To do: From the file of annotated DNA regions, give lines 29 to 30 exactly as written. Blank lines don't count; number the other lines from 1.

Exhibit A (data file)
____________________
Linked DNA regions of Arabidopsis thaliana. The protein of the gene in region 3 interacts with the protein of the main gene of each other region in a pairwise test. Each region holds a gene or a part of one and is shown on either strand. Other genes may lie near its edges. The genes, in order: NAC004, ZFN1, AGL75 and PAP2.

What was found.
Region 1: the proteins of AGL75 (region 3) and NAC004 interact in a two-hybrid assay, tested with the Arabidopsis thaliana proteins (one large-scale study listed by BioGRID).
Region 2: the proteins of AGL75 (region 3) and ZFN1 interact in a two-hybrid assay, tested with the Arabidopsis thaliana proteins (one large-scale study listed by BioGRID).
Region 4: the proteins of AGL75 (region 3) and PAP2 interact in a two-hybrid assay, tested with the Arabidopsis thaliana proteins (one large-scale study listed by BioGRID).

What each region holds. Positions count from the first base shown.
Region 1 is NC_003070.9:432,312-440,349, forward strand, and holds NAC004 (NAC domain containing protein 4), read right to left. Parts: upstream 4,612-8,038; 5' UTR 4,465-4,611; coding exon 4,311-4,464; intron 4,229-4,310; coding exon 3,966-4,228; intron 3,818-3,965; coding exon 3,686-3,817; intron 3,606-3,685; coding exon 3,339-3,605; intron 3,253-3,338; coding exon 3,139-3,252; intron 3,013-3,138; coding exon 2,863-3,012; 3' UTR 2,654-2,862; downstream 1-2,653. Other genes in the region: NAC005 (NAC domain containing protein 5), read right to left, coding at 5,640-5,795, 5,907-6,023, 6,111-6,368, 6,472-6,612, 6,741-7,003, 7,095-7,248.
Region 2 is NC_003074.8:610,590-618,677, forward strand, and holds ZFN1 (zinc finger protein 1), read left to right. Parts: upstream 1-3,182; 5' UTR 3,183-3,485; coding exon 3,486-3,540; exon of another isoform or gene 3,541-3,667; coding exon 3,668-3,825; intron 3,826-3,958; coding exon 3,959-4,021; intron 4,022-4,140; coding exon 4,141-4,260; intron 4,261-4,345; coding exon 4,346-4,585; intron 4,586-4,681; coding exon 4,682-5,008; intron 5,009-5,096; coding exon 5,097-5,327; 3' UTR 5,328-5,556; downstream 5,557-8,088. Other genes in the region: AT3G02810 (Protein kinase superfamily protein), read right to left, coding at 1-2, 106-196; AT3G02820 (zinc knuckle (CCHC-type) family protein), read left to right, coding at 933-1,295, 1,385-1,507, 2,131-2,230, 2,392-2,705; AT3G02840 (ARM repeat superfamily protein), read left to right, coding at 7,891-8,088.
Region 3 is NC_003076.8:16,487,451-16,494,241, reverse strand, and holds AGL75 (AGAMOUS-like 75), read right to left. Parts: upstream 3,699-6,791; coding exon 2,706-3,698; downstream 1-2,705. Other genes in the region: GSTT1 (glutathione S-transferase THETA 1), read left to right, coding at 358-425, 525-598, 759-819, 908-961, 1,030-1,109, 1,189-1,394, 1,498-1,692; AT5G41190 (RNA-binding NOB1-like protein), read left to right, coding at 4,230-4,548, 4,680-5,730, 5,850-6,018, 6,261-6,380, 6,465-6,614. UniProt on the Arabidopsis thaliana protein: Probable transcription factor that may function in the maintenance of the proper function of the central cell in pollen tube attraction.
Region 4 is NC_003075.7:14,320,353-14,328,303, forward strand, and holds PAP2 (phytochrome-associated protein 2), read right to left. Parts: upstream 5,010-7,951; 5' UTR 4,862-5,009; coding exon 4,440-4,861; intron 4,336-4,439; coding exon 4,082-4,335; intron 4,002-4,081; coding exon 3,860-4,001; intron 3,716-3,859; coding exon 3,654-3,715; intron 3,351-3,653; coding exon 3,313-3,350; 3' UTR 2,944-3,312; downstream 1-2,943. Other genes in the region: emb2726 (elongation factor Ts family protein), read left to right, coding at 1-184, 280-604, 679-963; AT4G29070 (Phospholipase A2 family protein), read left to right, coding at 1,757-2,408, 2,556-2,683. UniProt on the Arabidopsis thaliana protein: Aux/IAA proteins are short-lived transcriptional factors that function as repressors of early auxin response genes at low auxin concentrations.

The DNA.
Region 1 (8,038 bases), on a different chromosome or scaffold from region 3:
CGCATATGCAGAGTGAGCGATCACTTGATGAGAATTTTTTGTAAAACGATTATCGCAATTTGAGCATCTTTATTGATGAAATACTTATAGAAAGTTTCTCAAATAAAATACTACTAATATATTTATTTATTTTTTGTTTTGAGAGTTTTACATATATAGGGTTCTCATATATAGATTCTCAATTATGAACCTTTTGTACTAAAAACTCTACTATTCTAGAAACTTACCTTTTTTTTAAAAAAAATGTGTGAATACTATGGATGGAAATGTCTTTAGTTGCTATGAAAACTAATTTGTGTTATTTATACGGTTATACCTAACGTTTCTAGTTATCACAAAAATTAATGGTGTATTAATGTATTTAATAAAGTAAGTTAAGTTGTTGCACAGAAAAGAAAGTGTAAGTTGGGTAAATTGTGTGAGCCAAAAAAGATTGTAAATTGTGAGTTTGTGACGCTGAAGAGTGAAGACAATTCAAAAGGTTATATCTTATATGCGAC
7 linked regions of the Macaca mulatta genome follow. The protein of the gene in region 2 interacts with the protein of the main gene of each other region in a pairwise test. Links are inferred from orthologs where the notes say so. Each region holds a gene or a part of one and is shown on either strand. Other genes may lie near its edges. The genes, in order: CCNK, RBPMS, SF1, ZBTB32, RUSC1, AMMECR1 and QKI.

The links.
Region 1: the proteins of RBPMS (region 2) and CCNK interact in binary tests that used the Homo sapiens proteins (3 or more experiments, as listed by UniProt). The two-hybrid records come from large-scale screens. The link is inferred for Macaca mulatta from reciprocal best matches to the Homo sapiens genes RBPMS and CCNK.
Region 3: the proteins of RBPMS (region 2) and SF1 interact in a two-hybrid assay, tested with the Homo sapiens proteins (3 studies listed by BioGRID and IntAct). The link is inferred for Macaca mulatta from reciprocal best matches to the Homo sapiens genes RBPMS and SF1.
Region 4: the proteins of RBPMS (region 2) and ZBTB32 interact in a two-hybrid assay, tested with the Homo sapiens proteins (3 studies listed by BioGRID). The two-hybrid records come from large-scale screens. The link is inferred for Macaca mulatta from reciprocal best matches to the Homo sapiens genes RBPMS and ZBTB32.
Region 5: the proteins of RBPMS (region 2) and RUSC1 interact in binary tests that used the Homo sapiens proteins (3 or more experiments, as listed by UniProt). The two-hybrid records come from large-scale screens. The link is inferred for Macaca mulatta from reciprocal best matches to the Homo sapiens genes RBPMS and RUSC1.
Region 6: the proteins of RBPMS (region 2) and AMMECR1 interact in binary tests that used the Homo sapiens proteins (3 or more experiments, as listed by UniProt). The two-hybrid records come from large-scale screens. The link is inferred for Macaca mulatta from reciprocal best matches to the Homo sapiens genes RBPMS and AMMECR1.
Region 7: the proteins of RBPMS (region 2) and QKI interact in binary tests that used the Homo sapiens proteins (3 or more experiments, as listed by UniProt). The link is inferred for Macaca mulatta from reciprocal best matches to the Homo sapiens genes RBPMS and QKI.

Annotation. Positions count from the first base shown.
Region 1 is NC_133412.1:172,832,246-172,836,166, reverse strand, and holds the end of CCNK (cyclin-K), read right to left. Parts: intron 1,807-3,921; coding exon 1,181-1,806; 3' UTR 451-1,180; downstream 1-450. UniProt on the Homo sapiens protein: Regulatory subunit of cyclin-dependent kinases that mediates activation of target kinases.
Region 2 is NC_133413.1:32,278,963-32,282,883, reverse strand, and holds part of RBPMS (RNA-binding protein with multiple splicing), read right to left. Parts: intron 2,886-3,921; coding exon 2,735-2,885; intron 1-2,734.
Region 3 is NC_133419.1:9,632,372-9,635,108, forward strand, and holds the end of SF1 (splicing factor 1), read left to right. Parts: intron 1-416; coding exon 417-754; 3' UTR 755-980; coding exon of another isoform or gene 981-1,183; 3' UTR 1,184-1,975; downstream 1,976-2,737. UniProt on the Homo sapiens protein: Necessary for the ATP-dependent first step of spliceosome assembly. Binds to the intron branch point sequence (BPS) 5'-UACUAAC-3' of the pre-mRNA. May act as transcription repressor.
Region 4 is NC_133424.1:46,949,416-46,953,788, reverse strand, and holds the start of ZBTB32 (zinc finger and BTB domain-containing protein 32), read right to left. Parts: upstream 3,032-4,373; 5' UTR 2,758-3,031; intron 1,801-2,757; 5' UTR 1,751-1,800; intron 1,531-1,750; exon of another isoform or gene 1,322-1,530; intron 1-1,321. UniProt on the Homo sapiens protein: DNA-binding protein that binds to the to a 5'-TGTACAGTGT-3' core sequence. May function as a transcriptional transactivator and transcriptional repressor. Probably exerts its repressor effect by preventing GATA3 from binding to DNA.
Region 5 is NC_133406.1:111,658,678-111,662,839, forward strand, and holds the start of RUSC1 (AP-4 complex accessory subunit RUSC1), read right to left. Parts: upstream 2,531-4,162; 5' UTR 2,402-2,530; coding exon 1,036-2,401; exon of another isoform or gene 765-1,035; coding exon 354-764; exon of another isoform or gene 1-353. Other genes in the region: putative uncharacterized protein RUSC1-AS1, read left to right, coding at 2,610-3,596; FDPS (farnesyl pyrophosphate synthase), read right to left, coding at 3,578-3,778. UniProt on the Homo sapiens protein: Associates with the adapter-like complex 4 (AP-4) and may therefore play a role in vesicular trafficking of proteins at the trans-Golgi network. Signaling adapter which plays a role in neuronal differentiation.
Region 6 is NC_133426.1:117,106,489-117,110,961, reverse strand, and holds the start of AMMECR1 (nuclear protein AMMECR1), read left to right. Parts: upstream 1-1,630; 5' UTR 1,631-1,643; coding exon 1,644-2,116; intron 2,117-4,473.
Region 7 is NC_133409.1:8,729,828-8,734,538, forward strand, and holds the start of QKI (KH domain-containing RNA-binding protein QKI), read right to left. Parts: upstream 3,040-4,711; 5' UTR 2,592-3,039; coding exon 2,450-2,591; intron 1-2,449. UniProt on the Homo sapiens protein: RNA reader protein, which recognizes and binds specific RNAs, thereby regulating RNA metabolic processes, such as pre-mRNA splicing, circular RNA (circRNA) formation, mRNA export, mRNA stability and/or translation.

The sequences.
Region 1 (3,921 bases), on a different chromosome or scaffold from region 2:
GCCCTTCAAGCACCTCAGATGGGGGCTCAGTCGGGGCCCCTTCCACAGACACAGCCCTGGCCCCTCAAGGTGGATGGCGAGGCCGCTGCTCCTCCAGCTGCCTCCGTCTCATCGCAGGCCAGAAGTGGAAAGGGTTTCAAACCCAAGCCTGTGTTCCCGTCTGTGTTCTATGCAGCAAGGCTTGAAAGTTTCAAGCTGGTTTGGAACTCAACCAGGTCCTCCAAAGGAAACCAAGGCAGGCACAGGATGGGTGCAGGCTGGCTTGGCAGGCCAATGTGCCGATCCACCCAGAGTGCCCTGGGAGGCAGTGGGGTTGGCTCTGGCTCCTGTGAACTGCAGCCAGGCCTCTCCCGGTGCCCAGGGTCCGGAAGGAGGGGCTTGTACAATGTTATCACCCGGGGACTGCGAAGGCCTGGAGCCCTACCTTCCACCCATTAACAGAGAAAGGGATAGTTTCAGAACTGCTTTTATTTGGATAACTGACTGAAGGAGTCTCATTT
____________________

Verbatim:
Region 7 is NC_133409.1:8,729,828-8,734,538, forward strand, and holds the start of QKI (KH domain-containing RNA-binding protein QKI), read right to left. Parts: upstream 3,040-4,711; 5' UTR 2,592-3,039; coding exon 2,450-2,591; intron 1-2,449. UniProt on the Homo sapiens protein: RNA reader protein, which recognizes and binds specific RNAs, thereby regulating RNA metabolic processes, such as pre-mRNA splicing, circular RNA (circRNA) formation, mRNA export, mRNA stability and/or translation.

The sequences.